Huhne in fight to cut solar panels pay

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The Government has pledged to fight on after losing its latest attempt to slash the subsidies available to people with newly-fitted solar panels on their homes.

Environment campaigners and business leaders were celebrating yesterday after three appeal judges unanimously upheld a High Court ruling that Energy Secretary Chris Huhne lacks the power to introduce cuts to the subsidy scheme retrospectively.

Thousands of people who have had panels fitted since mid-December may now be able to collect fixed payments from the Government at the original, higher rate for the next 25 years.

Shadow Energy Secretary Caroline Flint said the Government owes a “huge apology” to solar panel firms forced to lay off staff at Christmas because of the speed the cuts were pushed through.

But Mr Huhne remained defiant, saying he would take the case all the way to the Supreme Court.

The Government is desperate to reduce the feed-in tariff (FIT) payments it makes to households and communities who generate green electricity through solar panels. Ministers decided subsidies would be halved for any new installations completed after December 12, 2011.

Those changes will formally come into effect from April.

But following protests, the High Court ruled it would be unlawful to introduce the cuts retrospectively in this way.

That decision was upheld by the Court of Appeal yesterday, with Lord Justice Moses stating the Energy Secretary “plainly has no such power to make a modification with such a retrospective effect”.

Environment campaigners called it a “decisive ruling”, while the Renewable Energy Association called for an end to the “fiasco” so that “the UK solar industry can get back to business”.

John Cridland, director-general of the Confederation of British Industry, agreed, saying: “The judgment should be used to draw a line under this saga, which saw the Government scoring a spectacular own goal, and confidence in the sector undermined.”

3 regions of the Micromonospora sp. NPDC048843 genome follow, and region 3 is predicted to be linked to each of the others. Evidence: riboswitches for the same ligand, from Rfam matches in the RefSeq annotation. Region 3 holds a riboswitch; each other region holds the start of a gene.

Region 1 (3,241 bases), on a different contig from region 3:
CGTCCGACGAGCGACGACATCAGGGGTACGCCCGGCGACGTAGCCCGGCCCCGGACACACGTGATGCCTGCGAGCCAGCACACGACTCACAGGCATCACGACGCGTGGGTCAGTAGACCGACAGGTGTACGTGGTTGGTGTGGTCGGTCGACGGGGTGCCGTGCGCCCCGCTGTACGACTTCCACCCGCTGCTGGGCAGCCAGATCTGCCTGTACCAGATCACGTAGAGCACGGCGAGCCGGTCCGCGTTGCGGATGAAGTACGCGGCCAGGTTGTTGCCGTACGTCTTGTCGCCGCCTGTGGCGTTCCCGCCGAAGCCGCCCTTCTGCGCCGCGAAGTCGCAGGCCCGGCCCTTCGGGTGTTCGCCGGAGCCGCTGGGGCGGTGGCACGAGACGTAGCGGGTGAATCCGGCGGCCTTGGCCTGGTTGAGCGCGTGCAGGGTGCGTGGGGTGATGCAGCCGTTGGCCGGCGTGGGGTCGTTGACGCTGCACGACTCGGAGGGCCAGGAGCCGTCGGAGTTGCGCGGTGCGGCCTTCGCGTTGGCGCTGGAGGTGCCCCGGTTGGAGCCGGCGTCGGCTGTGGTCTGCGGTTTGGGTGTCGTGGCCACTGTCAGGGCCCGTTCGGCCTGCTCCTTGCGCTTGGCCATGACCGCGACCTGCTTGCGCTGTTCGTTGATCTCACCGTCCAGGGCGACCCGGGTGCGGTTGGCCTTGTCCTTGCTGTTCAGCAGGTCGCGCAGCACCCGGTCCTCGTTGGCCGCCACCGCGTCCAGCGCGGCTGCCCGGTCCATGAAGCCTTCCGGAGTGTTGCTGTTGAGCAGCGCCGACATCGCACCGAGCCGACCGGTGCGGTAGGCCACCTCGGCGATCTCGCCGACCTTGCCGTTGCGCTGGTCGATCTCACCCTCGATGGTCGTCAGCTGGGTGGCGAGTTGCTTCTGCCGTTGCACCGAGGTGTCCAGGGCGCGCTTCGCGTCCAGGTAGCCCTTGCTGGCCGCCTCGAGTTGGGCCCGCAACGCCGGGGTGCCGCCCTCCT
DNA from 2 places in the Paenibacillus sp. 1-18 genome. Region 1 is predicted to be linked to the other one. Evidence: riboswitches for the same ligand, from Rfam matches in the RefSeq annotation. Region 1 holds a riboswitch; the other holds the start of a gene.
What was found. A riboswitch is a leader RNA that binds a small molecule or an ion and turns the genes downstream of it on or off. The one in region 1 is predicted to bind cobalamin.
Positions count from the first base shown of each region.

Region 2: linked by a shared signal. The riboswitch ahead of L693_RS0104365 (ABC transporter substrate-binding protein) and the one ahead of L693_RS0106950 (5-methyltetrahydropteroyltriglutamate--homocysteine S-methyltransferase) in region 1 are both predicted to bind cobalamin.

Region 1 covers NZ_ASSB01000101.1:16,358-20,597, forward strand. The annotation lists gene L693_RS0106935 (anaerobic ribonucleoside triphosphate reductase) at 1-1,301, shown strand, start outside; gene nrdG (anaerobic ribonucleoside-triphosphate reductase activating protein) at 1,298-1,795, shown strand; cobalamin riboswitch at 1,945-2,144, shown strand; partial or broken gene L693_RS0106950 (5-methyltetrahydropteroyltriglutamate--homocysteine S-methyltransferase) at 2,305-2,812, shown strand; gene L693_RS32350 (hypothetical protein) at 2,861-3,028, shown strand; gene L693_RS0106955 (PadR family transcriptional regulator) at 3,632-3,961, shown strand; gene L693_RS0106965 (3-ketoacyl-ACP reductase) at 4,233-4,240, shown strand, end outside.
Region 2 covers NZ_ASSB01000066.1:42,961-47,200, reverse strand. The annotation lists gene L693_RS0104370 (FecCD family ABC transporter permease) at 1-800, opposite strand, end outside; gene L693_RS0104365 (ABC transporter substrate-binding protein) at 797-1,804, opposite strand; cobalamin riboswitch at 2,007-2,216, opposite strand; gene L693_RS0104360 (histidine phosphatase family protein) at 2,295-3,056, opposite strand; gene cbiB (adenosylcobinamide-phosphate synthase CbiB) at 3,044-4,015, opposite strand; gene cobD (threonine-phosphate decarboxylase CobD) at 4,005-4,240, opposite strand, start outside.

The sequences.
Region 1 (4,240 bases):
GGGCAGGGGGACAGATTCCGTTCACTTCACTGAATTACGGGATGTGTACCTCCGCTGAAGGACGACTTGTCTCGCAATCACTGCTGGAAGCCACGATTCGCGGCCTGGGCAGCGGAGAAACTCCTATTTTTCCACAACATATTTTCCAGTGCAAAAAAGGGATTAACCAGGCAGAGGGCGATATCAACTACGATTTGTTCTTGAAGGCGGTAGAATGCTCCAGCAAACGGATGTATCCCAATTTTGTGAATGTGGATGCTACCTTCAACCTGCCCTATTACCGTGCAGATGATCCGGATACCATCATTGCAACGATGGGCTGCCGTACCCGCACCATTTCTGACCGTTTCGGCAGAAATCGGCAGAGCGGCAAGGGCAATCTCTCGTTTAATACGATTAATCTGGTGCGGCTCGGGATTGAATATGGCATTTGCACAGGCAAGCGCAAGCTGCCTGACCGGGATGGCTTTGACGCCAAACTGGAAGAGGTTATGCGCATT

Yorkshire has proved a leading light for the solar industry since subsidies were first introduced by the Government last year.

Sheffield and Leeds have seen greater increases in the number of panels being fitted than anywhere else in the country. But local firms complained the Government’s sudden halving of the subsidies forced them to cut jobs just as the industry was taking off.

Don Valley MP Mrs Flint said: “The Government owes a huge apology to all those firms in Doncaster and South Yorkshire who have laid off staff around Christmas time because of the cuts to the feed-in tariff.

“The Government’s mishandling of solar energy has devastated order books, put off investors, and lost jobs in South Yorkshire and across the country.”

The subsidies were originally introduced to make it more financially viable for people to have solar panels fitted to their homes. But with solar panels getting cheaper, the Government says subsidy levels are now too generous and will severely deplete future resources – as well as hitting energy consumers in the pocket.

Climate change Minister Greg Barker insisted it was necessary to fight on “to put the brakes on a subsidy-fuelled boom”, which is “impacting on electricity bills” due to the amount the Government is being forced to pay out.

He said: “This could cost consumers £1.5bn. I think it worth taking the legal risk.”

And Mr Huhne later confirmed: “We are seeking permission to appeal to the Supreme Court.

“We have put before Parliament changes... to help reduce the pressure on the budget, and provide as much certainty as we can for consumers and industry.”